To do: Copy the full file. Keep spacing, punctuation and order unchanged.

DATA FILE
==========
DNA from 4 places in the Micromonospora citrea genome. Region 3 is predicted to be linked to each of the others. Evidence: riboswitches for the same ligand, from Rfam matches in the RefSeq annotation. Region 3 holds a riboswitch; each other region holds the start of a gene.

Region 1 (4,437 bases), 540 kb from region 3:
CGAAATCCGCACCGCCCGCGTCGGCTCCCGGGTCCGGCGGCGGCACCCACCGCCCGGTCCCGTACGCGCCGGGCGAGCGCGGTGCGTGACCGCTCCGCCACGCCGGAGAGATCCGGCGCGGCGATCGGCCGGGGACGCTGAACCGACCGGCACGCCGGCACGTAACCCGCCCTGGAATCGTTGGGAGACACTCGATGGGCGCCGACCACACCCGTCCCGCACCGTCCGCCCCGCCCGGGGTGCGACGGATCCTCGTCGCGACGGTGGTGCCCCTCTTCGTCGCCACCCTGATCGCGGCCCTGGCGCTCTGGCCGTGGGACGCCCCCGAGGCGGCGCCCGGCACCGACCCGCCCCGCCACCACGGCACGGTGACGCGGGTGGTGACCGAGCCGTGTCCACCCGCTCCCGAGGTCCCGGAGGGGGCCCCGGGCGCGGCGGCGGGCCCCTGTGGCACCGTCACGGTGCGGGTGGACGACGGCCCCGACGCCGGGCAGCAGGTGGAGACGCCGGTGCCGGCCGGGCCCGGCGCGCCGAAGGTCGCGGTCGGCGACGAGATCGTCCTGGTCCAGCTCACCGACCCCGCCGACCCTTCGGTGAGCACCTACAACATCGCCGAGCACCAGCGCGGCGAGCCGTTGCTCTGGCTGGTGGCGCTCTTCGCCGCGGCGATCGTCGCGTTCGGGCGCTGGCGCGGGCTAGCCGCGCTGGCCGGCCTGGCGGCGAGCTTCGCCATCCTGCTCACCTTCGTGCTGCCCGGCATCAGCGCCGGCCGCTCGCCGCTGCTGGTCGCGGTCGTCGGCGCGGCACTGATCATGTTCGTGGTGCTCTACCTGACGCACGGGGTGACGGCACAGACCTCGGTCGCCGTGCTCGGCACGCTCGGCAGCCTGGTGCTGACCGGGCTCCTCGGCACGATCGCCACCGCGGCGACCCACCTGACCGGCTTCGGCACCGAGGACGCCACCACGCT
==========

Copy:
DNA from 4 places in the Micromonospora citrea genome. Region 3 is predicted to be linked to each of the others. Evidence: riboswitches for the same ligand, from Rfam matches in the RefSeq annotation. Region 3 holds a riboswitch; each other region holds the start of a gene.

Region 1 (4,437 bases), 540 kb from region 3:
CGAAATCCGCACCGCCCGCGTCGGCTCCCGGGTCCGGCGGCGGCACCCACCGCCCGGTCCCGTACGCGCCGGGCGAGCGCGGTGCGTGACCGCTCCGCCACGCCGGAGAGATCCGGCGCGGCGATCGGCCGGGGACGCTGAACCGACCGGCACGCCGGCACGTAACCCGCCCTGGAATCGTTGGGAGACACTCGATGGGCGCCGACCACACCCGTCCCGCACCGTCCGCCCCGCCCGGGGTGCGACGGATCCTCGTCGCGACGGTGGTGCCCCTCTTCGTCGCCACCCTGATCGCGGCCCTGGCGCTCTGGCCGTGGGACGCCCCCGAGGCGGCGCCCGGCACCGACCCGCCCCGCCACCACGGCACGGTGACGCGGGTGGTGACCGAGCCGTGTCCACCCGCTCCCGAGGTCCCGGAGGGGGCCCCGGGCGCGGCGGCGGGCCCCTGTGGCACCGTCACGGTGCGGGTGGACGACGGCCCCGACGCCGGGCAGCAGGTGGAGACGCCGGTGCCGGCCGGGCCCGGCGCGCCGAAGGTCGCGGTCGGCGACGAGATCGTCCTGGTCCAGCTCACCGACCCCGCCGACCCTTCGGTGAGCACCTACAACATCGCCGAGCACCAGCGCGGCGAGCCGTTGCTCTGGCTGGTGGCGCTCTTCGCCGCGGCGATCGTCGCGTTCGGGCGCTGGCGCGGGCTAGCCGCGCTGGCCGGCCTGGCGGCGAGCTTCGCCATCCTGCTCACCTTCGTGCTGCCCGGCATCAGCGCCGGCCGCTCGCCGCTGCTGGTCGCGGTCGTCGGCGCGGCACTGATCATGTTCGTGGTGCTCTACCTGACGCACGGGGTGACGGCACAGACCTCGGTCGCCGTGCTCGGCACGCTCGGCAGCCTGGTGCTGACCGGGCTCCTCGGCACGATCGCCACCGCGGCGACCCACCTGACCGGCTTCGGCACCGAGGACGCCACCACGCT